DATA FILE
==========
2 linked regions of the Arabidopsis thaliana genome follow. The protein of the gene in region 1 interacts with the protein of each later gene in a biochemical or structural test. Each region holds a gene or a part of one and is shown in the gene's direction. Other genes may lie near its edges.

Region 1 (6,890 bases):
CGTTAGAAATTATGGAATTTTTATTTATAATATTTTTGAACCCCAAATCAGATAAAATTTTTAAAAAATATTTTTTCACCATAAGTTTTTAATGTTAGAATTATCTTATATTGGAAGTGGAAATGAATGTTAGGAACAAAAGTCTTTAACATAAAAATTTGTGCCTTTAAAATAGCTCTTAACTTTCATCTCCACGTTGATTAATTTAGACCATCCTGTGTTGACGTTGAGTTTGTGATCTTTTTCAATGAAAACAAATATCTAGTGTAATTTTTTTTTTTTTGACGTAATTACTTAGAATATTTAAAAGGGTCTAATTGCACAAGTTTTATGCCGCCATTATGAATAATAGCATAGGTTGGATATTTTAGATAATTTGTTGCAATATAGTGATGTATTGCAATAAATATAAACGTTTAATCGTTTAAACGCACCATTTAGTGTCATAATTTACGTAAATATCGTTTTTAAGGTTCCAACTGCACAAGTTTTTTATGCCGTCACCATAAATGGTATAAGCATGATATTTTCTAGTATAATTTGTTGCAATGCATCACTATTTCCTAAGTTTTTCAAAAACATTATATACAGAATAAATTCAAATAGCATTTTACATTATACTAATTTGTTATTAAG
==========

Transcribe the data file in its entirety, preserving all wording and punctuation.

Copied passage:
2 linked regions of the Arabidopsis thaliana genome follow. The protein of the gene in region 1 interacts with the protein of each later gene in a biochemical or structural test. Each region holds a gene or a part of one and is shown in the gene's direction. Other genes may lie near its edges.

Region 1 (6,890 bases):
CGTTAGAAATTATGGAATTTTTATTTATAATATTTTTGAACCCCAAATCAGATAAAATTTTTAAAAAATATTTTTTCACCATAAGTTTTTAATGTTAGAATTATCTTATATTGGAAGTGGAAATGAATGTTAGGAACAAAAGTCTTTAACATAAAAATTTGTGCCTTTAAAATAGCTCTTAACTTTCATCTCCACGTTGATTAATTTAGACCATCCTGTGTTGACGTTGAGTTTGTGATCTTTTTCAATGAAAACAAATATCTAGTGTAATTTTTTTTTTTTTGACGTAATTACTTAGAATATTTAAAAGGGTCTAATTGCACAAGTTTTATGCCGCCATTATGAATAATAGCATAGGTTGGATATTTTAGATAATTTGTTGCAATATAGTGATGTATTGCAATAAATATAAACGTTTAATCGTTTAAACGCACCATTTAGTGTCATAATTTACGTAAATATCGTTTTTAAGGTTCCAACTGCACAAGTTTTTTATGCCGTCACCATAAATGGTATAAGCATGATATTTTCTAGTATAATTTGTTGCAATGCATCACTATTTCCTAAGTTTTTCAAAAACATTATATACAGAATAAATTCAAATAGCATTTTACATTATACTAATTTGTTATTAAG